A University of Aberdeen music graduate will fight for the title of BBC Radio Scotland Young Traditional Musician of the year this weekend.
Amy Papiransky, 24, from Keith, graduated in 2015 with a bachelors in Music Education and has since been working as a music teacher in schools as well as undertaking her Masters and recording her first EP of her own work.
But on Sunday January 28 her sole focus will be on producing the performance of her life in front of a packed out Celtic Connections festival at Glasgow’s City Halls.
“I am really nervous to be honest. Super excited but nervous. I definitely think this will be my most important performance yet,” Amy says.
“It’s been a goal of mine to enter the competition ever since a friend of mine reached the final in 2009. A group of us went to see him perform in the final and I thought, ‘I would love to be in this!’. Since then it has been one of my goals to enter and even just get accepted into the semi-finals, I never dreamed I would reach the finals with such an amazingly talented line-up. There really are a crazy number of young traditional players and singers out there now. I am just going to pretend it isn't a competition and simply just a concert. Winning is not even a thought for me but I guess I should never say never!
“So far the competition experience has been amazing. I have met new friends in my fellow competitors and gained more knowledge on useful organisations such as PRS. I have also made many more contacts that will hopefully help me to get my name out there in the folk scene.”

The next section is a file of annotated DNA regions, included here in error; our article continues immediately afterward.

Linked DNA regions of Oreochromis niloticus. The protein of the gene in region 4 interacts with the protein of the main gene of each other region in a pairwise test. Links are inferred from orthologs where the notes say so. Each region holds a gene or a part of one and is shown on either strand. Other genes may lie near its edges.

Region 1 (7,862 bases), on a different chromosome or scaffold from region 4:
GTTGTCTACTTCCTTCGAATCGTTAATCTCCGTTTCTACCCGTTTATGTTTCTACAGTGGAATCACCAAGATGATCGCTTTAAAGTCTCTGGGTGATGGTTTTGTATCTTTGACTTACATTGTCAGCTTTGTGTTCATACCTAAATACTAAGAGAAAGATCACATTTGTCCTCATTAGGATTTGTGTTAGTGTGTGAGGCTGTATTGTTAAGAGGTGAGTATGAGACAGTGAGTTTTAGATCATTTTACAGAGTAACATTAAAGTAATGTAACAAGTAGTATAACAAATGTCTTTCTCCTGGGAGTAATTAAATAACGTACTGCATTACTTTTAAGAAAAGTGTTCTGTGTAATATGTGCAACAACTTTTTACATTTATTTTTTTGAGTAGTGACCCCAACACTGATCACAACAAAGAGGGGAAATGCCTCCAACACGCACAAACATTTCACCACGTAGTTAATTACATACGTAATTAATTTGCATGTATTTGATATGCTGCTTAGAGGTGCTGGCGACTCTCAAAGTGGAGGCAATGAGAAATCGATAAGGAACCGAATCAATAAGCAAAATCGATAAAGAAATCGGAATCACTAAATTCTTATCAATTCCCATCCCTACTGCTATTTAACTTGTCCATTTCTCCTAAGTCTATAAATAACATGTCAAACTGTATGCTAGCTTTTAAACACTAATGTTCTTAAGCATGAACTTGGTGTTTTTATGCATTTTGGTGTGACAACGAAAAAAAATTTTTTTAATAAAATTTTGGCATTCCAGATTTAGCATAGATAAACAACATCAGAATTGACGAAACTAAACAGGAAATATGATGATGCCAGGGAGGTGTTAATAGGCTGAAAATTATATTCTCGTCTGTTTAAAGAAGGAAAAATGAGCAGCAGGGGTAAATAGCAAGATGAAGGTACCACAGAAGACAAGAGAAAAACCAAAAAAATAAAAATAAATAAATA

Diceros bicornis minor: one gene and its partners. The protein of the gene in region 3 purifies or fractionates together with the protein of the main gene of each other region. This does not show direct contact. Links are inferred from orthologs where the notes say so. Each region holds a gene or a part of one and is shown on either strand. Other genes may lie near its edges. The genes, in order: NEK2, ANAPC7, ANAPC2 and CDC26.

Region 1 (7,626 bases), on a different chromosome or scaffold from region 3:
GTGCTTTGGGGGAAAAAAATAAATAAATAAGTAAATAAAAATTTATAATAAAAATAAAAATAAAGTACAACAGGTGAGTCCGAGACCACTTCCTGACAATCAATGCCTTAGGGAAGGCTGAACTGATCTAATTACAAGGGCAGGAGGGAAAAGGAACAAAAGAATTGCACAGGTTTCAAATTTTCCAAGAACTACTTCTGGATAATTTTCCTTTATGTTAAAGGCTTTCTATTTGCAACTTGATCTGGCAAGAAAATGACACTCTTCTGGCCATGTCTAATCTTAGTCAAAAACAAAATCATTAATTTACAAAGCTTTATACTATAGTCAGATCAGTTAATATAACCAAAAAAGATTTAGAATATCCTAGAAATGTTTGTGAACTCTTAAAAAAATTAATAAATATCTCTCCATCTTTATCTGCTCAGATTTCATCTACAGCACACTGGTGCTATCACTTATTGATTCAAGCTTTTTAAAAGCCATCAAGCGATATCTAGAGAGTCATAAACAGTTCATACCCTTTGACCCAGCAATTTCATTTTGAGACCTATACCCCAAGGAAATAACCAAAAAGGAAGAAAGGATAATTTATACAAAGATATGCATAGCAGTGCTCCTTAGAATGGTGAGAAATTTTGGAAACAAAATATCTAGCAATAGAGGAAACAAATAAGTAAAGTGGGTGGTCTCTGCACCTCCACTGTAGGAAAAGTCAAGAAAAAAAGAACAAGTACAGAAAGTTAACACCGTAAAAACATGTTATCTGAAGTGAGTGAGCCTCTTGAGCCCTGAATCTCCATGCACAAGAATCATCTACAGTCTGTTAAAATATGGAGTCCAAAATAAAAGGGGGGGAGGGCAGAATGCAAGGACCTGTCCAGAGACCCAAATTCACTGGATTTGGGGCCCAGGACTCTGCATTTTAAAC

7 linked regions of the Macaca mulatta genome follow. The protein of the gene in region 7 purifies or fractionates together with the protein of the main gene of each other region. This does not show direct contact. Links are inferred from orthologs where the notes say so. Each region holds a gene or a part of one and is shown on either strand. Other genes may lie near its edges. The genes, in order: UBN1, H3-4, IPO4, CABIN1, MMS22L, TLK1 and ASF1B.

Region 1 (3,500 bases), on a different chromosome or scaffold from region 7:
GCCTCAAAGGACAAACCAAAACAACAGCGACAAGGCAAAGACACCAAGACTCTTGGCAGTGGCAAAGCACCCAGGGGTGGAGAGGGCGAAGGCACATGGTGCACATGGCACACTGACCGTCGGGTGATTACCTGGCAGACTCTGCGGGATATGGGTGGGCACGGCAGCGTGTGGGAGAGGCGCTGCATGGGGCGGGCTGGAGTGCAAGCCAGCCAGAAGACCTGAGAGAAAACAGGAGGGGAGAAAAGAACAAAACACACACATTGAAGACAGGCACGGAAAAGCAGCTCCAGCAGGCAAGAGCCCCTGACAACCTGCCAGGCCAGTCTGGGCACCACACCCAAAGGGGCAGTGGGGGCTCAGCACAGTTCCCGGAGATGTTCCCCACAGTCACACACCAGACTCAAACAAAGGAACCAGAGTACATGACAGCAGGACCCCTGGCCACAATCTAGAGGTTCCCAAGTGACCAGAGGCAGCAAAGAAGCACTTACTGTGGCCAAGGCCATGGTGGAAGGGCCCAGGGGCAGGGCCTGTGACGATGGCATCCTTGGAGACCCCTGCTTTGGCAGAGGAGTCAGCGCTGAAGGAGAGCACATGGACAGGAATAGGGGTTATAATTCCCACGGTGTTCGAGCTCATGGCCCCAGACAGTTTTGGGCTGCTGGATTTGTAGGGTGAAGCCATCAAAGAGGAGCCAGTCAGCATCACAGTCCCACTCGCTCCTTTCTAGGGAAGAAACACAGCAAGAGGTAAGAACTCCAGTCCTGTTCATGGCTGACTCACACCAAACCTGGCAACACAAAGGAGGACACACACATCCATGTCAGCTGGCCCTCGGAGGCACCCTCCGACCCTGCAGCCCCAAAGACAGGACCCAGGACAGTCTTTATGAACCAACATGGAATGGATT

Amy says the support and training she received at the University of Aberdeen has played its role in her ongoing success.
“I absolutely loved studying at Aberdeen. I met friends for life - both fellow students and tutors. I was so lucky to receive an extremely high standard of tuition in classical voice and piano at the University and I thank Blair Cargill and Gillian Jack so much for this.”
Since graduating, Amy has moved to Glasgow where she has been teaching at schools in the North Lanarkshire area. Last year she started her Masters in Scots Song at the Royal Conservatoire of Scotland.
“It has been fun so far, very much self-taught, as in, the majority of the course is performance-based so I have been working on my own individual projects. Right now I am in the middle of recording my first EP and the plan is to have my first album consisting of my own songwriting out either at the end of this year or the start of next.
“I also head to India in March to sing and play with an organisation called 'Ethno'. I would be one extremely happy young woman if I could continue working in songwriting/Scots song and performing at festivals locally and internationally whilst keeping my High School music teaching on the side along with tutoring privately and singing and playing at weddings.”